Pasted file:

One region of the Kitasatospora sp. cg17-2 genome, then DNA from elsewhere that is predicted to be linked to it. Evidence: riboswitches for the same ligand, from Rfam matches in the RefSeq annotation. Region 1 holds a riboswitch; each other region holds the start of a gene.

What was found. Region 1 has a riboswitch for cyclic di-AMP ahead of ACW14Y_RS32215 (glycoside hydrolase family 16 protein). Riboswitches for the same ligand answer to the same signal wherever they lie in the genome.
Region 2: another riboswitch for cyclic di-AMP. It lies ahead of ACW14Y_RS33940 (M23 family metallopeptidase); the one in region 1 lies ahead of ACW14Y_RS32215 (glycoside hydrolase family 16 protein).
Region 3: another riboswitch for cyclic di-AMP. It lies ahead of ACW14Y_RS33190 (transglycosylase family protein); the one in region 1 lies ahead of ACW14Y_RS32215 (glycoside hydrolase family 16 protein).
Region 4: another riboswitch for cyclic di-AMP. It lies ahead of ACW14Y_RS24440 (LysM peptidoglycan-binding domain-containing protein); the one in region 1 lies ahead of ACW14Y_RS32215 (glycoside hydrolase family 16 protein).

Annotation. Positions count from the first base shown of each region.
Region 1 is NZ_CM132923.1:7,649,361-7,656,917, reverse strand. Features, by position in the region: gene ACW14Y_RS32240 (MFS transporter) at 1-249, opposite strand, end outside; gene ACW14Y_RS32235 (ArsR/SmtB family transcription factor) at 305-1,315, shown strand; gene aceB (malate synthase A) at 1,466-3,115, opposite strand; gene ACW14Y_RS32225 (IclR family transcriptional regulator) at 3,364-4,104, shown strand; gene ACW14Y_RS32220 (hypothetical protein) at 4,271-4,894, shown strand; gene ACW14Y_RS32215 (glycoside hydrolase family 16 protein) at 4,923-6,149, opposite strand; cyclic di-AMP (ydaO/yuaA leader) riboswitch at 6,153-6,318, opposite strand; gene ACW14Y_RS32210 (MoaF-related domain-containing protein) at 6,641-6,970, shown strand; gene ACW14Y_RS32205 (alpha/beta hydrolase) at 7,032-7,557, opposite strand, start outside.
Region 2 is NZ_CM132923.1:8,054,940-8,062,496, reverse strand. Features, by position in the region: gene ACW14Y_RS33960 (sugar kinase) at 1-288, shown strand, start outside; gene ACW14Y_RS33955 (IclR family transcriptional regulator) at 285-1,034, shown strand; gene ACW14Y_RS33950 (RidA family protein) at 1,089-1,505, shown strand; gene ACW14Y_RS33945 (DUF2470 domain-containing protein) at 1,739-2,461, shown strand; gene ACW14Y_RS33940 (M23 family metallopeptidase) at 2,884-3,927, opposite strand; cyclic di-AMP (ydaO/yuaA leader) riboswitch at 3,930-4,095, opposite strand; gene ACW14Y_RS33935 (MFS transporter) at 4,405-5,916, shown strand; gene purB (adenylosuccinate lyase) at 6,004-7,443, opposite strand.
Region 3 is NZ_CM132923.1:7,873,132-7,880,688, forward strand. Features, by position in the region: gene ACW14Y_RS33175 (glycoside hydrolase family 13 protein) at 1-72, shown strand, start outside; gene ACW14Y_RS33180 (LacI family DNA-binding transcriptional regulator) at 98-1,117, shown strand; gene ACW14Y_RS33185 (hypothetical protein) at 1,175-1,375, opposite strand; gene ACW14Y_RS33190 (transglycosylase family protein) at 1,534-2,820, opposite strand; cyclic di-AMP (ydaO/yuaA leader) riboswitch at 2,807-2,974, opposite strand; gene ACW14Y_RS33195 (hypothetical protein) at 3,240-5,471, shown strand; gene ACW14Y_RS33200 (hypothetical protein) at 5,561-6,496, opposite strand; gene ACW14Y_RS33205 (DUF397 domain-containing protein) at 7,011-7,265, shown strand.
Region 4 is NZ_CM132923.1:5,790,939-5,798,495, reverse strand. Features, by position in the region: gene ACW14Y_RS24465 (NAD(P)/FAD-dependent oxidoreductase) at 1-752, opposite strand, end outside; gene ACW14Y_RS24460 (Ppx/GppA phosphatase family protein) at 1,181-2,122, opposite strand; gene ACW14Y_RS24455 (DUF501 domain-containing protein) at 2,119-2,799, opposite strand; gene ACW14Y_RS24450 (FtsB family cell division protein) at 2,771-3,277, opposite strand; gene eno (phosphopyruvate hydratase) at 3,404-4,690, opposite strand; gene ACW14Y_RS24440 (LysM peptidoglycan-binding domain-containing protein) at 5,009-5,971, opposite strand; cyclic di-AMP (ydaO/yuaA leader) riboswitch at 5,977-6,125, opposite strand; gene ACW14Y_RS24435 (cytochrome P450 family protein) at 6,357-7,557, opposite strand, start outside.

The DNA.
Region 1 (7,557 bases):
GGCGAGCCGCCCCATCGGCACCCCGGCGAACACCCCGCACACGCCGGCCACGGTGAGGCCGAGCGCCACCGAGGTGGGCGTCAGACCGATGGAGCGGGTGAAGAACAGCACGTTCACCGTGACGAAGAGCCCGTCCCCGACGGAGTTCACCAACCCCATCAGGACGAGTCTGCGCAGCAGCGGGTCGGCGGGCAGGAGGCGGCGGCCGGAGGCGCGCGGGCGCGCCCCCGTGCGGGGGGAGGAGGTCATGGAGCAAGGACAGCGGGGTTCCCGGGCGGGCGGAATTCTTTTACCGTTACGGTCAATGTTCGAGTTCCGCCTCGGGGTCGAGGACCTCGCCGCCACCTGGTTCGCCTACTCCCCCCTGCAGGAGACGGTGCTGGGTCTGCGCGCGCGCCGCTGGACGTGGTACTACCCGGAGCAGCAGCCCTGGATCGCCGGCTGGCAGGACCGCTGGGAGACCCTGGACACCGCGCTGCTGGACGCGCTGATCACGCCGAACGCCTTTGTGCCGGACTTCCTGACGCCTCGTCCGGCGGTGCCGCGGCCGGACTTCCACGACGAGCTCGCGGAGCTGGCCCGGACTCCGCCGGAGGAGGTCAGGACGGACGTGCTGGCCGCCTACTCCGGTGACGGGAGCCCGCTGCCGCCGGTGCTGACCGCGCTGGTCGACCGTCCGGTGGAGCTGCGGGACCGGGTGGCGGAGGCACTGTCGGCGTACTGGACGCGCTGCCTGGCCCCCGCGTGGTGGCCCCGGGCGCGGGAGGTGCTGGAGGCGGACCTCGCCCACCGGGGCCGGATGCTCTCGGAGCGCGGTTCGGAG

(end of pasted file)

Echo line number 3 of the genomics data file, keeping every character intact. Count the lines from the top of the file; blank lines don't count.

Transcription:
Region 2: another riboswitch for cyclic di-AMP. It lies ahead of ACW14Y_RS33940 (M23 family metallopeptidase); the one in region 1 lies ahead of ACW14Y_RS32215 (glycoside hydrolase family 16 protein).